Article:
Looking back and thinking about my experience on the island, there are more than a couple of things that caught me off guard. There are things I wish that I knew (not just about studying!) I wish I found a post like this before I moved, and if this post or any of my others helps just one person, I’d’ve done my job. Today I want to talk about electricity converters (random, but crucial). If this is already obvious to you, that’s fantastic. But I can’t be the only one who had no idea about these before I started on the island!
UP/DOWN TRANSFORMERS/CONVERTERS EXPLAINED
We’ve all come home exhausted before. Whether it be after a long day at work, or a trip, or otherwise. We walk through the door, turn on the lights, maybe make a cup of tea, and plug in our cell phones to charge. We take that for granted. Upon moving to this new “home”, none of that was available. There wasn’t a lamp to turn on the light. There wasn’t a US plug that would fit my electronics, and having a cup of tea just sounded like the utmost luxury. What to do?
ENTER: THE TRANSFORMER
This is basically an electronic appliance that converts/transformers the electricity current in order to be compatible with your electronic devices. To put it simply, you plug the transformer into the wall, and plug your devices into the transformer. It’s so important to double check the compatibility otherwise your electronics will be damaged.
The max wattage of your electronic device must be equal or less than the maximum the transformer can hold: it’s additive. The wattage capacity of the transformer states the total it can handle at one time. For example, if my transformer has a 1500W capacity and I want to boil water with my 1000W electric kettle, that would work just fine. Now if I wanted to boil water (1000W electric kettle) AND blow-dry my hair at the same time (let’s say the hair dryer also requires 1000W), I would blow the fuse. This is because I have the 1500W, and the kettle (1000W) + hair dryer (1000W) = 2000W, which exceeds the maximum. The wattage of each appliance should be somewhere on the appliance itself; usually at the bottom on a sticker or something. Be sure to make note of this and not blow the fuse (I learned by trial & error)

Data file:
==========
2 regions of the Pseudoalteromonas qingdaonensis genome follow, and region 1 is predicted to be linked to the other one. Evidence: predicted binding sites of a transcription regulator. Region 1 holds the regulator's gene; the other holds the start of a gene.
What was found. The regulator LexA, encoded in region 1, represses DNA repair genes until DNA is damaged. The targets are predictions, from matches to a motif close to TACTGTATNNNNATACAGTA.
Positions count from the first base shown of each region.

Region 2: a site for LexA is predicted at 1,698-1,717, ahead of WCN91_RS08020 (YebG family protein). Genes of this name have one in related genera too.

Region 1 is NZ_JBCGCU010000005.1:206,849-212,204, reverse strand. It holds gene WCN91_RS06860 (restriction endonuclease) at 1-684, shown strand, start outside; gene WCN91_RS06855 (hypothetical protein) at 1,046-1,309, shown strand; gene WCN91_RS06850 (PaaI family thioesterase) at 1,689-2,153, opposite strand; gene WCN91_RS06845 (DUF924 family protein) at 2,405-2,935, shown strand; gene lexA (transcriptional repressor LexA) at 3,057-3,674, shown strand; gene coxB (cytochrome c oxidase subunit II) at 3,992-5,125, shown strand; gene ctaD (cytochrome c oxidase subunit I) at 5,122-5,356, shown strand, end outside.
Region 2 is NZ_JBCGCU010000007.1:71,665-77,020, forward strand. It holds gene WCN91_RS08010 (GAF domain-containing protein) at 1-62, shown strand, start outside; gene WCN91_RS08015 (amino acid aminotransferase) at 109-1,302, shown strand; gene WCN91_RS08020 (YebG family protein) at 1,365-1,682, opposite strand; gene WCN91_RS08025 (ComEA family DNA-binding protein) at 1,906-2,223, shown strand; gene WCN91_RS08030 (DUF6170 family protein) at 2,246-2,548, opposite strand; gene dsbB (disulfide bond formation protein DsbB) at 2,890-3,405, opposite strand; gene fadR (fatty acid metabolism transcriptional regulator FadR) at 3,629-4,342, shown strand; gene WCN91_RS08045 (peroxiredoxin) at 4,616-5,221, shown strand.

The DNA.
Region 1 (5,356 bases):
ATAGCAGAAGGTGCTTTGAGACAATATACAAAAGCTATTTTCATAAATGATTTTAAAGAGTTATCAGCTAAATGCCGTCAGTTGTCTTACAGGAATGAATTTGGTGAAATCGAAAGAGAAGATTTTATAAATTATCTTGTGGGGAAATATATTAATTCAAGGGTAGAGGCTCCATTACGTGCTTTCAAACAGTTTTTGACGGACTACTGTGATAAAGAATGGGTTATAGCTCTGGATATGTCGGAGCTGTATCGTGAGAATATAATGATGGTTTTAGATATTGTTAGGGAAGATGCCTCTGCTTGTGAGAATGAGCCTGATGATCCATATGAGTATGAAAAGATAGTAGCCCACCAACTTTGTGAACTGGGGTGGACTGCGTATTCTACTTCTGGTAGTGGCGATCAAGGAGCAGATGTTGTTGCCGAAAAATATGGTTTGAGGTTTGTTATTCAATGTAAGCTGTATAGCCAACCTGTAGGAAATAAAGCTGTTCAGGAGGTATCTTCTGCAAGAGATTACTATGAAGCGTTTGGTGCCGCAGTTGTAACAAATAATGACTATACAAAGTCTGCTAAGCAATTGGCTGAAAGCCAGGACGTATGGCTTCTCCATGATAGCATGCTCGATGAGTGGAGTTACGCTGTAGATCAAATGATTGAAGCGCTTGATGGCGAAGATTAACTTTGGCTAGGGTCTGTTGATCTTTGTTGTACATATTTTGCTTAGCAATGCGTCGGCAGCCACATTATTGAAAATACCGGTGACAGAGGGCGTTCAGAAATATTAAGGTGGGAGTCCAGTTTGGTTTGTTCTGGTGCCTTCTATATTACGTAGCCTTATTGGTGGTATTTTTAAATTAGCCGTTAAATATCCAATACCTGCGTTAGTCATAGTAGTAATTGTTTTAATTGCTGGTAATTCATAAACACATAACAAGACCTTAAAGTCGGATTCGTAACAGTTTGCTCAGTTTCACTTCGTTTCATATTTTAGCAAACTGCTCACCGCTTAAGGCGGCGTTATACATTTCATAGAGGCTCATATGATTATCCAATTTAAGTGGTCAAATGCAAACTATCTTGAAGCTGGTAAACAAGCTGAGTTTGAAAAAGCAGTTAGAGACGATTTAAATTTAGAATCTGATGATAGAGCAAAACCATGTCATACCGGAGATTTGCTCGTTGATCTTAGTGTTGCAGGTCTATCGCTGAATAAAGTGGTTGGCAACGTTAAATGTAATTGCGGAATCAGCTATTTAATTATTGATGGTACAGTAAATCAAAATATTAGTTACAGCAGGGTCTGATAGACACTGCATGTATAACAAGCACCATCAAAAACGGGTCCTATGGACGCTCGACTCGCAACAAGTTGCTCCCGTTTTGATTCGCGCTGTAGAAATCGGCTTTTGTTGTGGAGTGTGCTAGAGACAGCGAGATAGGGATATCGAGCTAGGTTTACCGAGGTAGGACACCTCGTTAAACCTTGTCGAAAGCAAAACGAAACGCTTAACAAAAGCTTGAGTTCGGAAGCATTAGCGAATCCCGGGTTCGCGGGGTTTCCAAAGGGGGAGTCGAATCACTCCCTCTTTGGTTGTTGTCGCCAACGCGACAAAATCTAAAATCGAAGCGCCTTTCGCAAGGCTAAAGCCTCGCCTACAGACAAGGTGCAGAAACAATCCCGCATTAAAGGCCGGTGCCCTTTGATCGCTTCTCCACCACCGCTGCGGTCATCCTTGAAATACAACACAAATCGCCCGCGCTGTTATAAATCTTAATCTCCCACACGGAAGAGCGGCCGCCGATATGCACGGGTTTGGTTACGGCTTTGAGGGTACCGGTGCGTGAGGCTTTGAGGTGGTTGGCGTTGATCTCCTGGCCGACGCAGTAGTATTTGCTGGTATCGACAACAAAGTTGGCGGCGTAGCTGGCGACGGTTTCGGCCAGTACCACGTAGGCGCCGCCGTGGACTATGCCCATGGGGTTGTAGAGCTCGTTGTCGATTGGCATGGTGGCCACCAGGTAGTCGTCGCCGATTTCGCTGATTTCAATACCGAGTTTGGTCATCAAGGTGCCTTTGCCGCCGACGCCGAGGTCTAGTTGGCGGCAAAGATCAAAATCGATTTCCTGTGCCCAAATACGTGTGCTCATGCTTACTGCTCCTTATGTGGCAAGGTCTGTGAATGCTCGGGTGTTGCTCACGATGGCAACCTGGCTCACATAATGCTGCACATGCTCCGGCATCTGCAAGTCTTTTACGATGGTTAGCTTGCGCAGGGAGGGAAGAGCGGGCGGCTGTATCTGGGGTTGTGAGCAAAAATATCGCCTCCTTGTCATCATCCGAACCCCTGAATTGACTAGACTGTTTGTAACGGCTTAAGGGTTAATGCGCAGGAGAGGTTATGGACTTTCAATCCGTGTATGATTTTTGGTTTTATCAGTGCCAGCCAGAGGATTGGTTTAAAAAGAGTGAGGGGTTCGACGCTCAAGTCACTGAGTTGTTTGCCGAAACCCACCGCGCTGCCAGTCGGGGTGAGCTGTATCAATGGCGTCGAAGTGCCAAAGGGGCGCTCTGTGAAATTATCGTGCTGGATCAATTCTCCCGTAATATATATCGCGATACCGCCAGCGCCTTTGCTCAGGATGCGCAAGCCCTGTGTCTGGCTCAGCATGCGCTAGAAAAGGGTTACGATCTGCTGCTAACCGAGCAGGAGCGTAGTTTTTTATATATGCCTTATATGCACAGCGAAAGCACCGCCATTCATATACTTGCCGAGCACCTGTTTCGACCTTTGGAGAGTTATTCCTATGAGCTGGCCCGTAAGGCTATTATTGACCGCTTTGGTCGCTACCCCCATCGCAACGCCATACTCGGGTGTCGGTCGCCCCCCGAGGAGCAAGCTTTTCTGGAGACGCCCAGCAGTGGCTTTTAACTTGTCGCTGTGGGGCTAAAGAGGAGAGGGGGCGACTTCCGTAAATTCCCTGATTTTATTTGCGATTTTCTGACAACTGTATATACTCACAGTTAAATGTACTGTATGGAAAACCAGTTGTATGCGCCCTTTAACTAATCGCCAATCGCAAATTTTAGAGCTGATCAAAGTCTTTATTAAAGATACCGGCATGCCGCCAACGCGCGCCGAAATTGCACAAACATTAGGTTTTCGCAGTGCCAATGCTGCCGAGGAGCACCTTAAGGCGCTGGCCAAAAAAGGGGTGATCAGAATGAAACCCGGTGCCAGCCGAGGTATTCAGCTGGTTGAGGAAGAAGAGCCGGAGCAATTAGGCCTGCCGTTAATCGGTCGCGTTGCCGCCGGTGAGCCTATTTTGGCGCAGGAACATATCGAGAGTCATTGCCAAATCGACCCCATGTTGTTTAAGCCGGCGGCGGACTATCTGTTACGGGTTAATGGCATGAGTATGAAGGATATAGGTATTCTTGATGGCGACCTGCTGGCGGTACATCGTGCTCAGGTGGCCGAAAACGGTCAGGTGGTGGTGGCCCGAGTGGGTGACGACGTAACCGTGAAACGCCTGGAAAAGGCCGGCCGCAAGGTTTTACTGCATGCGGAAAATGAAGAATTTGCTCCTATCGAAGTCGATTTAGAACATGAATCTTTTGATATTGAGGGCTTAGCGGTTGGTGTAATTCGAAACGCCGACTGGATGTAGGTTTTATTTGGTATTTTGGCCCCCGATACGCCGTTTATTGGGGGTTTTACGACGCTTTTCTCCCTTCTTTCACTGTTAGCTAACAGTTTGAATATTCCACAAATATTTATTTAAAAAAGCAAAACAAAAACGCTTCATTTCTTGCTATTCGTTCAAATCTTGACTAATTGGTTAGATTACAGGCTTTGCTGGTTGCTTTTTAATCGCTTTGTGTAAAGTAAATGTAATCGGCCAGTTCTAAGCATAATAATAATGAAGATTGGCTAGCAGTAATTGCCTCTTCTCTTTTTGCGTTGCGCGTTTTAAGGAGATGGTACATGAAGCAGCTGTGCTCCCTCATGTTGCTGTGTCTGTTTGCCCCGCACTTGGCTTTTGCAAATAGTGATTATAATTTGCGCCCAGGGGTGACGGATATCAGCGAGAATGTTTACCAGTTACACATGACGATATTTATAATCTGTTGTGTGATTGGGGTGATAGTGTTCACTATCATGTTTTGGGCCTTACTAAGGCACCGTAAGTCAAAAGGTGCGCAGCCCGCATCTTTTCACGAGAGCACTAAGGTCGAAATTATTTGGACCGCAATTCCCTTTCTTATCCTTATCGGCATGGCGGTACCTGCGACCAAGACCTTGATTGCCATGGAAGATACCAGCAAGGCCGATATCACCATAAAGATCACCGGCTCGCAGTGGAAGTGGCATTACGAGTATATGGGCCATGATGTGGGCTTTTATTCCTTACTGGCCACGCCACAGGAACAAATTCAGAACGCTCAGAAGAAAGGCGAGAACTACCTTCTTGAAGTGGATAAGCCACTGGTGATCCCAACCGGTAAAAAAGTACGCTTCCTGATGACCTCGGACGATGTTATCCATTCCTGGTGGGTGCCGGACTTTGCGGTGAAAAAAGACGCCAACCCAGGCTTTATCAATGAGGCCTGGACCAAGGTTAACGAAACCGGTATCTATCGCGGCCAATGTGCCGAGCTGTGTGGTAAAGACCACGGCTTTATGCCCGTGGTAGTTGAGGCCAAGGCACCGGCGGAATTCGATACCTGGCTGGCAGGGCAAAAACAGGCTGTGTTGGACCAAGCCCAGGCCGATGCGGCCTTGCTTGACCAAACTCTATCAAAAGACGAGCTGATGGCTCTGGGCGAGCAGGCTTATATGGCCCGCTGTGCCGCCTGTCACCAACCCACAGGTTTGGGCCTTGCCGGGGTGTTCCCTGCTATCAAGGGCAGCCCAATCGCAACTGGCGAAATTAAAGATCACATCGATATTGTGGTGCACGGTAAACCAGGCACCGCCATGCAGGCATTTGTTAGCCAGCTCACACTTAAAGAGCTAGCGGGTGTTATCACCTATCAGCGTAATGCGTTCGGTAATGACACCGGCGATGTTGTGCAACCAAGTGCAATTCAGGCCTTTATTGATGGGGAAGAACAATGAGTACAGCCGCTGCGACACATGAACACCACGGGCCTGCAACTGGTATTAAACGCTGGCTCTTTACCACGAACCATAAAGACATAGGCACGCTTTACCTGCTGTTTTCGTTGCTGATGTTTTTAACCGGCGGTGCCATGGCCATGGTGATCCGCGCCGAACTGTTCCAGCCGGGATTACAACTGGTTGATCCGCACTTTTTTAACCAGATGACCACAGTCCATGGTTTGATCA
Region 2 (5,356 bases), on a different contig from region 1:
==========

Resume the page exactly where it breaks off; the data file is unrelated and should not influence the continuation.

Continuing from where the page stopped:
Set the transformer to 220V to convert down (If you set it to the 120V, it'll convert to a higher voltage). You plug the transformer into the wall + plug a surge protector into the transformer + plug your appliances into the surge protector. Voila!
Side note - I ended up purchasing a 5000W transformer, as it turns out that the 1500W can ONLY handle an electric kettle and a phone charger at one time. This was more expensive, but it could handle my Nutribullet Mini, a Black & Decker conventional oven, and my electric kettle. Again, make sure you add up the numbers and double check before plugging anything in!
I hope this helps. Let me know if there’s anything specific that would be helpful in a future post. Good luck!